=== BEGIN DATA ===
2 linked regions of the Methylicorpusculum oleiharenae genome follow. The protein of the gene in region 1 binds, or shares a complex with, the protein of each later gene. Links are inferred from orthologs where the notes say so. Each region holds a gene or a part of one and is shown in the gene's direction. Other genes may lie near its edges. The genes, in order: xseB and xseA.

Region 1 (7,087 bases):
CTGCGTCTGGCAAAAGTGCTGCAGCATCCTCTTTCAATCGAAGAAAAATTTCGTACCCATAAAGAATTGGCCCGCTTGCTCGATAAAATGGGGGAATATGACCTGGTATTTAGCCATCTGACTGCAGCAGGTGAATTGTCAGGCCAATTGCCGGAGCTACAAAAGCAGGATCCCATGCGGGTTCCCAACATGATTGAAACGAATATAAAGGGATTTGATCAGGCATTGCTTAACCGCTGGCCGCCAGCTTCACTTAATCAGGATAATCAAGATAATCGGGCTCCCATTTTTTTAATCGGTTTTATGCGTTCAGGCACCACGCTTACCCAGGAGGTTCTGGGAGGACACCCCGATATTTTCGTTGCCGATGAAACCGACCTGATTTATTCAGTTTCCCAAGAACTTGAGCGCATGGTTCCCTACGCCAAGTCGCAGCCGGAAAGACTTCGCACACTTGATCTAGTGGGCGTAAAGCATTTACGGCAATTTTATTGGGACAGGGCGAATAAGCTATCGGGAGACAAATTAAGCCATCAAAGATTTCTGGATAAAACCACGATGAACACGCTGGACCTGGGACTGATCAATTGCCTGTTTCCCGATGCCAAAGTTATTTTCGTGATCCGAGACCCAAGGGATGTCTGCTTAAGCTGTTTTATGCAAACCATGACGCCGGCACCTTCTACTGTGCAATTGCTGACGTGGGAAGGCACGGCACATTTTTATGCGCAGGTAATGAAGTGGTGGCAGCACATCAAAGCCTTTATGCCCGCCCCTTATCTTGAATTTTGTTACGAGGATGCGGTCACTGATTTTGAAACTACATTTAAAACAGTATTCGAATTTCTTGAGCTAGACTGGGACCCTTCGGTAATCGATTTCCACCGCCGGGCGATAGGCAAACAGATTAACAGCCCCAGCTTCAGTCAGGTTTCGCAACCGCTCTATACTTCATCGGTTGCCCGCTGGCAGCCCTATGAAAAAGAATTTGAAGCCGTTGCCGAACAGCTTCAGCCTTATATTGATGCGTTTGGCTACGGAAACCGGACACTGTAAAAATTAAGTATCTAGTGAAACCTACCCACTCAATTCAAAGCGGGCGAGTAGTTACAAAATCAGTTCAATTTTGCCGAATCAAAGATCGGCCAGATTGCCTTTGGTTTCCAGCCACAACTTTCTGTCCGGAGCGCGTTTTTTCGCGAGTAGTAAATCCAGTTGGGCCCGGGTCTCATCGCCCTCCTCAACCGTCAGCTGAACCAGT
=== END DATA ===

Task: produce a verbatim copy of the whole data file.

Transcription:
2 linked regions of the Methylicorpusculum oleiharenae genome follow. The protein of the gene in region 1 binds, or shares a complex with, the protein of each later gene. Links are inferred from orthologs where the notes say so. Each region holds a gene or a part of one and is shown in the gene's direction. Other genes may lie near its edges. The genes, in order: xseB and xseA.

Region 1 (7,087 bases):
CTGCGTCTGGCAAAAGTGCTGCAGCATCCTCTTTCAATCGAAGAAAAATTTCGTACCCATAAAGAATTGGCCCGCTTGCTCGATAAAATGGGGGAATATGACCTGGTATTTAGCCATCTGACTGCAGCAGGTGAATTGTCAGGCCAATTGCCGGAGCTACAAAAGCAGGATCCCATGCGGGTTCCCAACATGATTGAAACGAATATAAAGGGATTTGATCAGGCATTGCTTAACCGCTGGCCGCCAGCTTCACTTAATCAGGATAATCAAGATAATCGGGCTCCCATTTTTTTAATCGGTTTTATGCGTTCAGGCACCACGCTTACCCAGGAGGTTCTGGGAGGACACCCCGATATTTTCGTTGCCGATGAAACCGACCTGATTTATTCAGTTTCCCAAGAACTTGAGCGCATGGTTCCCTACGCCAAGTCGCAGCCGGAAAGACTTCGCACACTTGATCTAGTGGGCGTAAAGCATTTACGGCAATTTTATTGGGACAGGGCGAATAAGCTATCGGGAGACAAATTAAGCCATCAAAGATTTCTGGATAAAACCACGATGAACACGCTGGACCTGGGACTGATCAATTGCCTGTTTCCCGATGCCAAAGTTATTTTCGTGATCCGAGACCCAAGGGATGTCTGCTTAAGCTGTTTTATGCAAACCATGACGCCGGCACCTTCTACTGTGCAATTGCTGACGTGGGAAGGCACGGCACATTTTTATGCGCAGGTAATGAAGTGGTGGCAGCACATCAAAGCCTTTATGCCCGCCCCTTATCTTGAATTTTGTTACGAGGATGCGGTCACTGATTTTGAAACTACATTTAAAACAGTATTCGAATTTCTTGAGCTAGACTGGGACCCTTCGGTAATCGATTTCCACCGCCGGGCGATAGGCAAACAGATTAACAGCCCCAGCTTCAGTCAGGTTTCGCAACCGCTCTATACTTCATCGGTTGCCCGCTGGCAGCCCTATGAAAAAGAATTTGAAGCCGTTGCCGAACAGCTTCAGCCTTATATTGATGCGTTTGGCTACGGAAACCGGACACTGTAAAAATTAAGTATCTAGTGAAACCTACCCACTCAATTCAAAGCGGGCGAGTAGTTACAAAATCAGTTCAATTTTGCCGAATCAAAGATCGGCCAGATTGCCTTTGGTTTCCAGCCACAACTTTCTGTCCGGAGCGCGTTTTTTCGCGAGTAGTAAATCCAGTTGGGCCCGGGTCTCATCGCCCTCCTCAACCGTCAGCTGAACCAGT